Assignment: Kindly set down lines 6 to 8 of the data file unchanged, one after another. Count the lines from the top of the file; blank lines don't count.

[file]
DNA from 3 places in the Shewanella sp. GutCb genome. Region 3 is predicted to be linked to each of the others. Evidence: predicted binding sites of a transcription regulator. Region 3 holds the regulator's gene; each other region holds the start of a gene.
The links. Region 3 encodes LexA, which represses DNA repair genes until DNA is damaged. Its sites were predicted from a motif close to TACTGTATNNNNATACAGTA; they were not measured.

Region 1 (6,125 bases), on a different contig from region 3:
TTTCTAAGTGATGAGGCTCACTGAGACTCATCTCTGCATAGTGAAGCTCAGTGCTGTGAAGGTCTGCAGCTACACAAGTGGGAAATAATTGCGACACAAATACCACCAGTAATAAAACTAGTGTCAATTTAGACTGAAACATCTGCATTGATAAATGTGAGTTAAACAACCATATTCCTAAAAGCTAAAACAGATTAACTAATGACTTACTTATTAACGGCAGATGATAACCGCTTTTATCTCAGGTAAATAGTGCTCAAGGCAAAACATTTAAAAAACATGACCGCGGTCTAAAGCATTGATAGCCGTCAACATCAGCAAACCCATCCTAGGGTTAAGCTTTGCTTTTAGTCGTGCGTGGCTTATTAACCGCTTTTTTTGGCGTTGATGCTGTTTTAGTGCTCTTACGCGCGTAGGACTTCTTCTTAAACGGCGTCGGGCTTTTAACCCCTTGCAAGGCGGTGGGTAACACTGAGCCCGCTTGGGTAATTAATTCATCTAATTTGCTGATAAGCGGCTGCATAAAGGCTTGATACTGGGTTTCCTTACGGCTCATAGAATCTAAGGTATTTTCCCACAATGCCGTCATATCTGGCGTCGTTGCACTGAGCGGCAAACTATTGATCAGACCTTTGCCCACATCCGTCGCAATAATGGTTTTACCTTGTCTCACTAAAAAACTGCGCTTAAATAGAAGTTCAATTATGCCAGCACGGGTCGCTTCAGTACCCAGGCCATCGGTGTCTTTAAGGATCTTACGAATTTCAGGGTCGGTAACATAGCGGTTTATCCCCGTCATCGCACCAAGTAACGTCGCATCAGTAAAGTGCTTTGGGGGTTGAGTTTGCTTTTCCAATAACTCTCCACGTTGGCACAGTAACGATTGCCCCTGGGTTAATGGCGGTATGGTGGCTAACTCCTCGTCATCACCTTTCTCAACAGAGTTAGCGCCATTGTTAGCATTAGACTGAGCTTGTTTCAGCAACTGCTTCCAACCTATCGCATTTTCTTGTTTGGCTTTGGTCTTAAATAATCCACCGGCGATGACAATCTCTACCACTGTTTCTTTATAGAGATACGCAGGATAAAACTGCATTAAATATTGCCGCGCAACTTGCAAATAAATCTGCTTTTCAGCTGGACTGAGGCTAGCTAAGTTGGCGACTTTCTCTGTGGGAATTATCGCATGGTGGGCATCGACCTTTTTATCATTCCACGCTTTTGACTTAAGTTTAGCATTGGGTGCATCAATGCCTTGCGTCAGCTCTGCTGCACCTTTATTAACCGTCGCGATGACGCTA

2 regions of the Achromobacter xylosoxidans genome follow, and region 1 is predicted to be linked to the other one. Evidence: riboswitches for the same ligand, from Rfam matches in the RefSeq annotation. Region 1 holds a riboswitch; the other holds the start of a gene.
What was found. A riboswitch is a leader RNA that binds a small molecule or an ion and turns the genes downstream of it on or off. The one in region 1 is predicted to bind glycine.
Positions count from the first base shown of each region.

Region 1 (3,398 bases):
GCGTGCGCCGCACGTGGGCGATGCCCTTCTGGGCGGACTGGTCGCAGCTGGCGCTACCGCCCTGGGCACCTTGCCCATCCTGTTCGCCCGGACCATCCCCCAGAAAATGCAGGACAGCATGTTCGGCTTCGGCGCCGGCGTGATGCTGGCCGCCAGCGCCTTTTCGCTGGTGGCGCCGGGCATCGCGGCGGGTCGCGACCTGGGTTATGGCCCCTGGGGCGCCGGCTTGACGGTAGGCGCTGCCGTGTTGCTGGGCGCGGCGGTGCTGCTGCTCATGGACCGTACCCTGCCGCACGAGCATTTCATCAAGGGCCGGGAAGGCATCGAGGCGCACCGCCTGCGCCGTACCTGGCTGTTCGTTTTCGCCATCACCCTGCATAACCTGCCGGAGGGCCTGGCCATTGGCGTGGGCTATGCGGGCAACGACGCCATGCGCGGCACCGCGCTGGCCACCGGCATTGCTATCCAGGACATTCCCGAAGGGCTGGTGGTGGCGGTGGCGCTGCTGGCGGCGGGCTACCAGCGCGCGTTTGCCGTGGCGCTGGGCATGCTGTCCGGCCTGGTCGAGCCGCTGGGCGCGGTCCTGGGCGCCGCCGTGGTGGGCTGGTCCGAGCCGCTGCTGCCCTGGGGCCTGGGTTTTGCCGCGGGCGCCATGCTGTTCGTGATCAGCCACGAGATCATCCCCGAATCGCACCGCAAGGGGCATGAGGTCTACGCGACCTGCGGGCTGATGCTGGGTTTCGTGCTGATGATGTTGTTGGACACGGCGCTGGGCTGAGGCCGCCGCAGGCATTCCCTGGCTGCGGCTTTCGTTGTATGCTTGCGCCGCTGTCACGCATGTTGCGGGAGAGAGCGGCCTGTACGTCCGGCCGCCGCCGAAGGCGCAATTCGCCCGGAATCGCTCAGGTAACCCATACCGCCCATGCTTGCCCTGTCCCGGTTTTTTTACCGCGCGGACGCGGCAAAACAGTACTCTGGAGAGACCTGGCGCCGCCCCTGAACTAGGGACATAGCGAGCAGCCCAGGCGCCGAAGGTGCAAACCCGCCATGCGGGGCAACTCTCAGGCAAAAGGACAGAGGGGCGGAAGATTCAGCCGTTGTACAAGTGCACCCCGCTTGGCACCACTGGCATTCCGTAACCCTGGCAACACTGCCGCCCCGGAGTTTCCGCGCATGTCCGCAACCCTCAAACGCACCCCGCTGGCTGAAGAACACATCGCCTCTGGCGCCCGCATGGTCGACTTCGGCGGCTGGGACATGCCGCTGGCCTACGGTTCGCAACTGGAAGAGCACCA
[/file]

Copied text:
What was found. A riboswitch is a leader RNA that binds a small molecule or an ion and turns the genes downstream of it on or off. The one in region 1 is predicted to bind glycine.
Positions count from the first base shown of each region.

Region 1 (3,398 bases):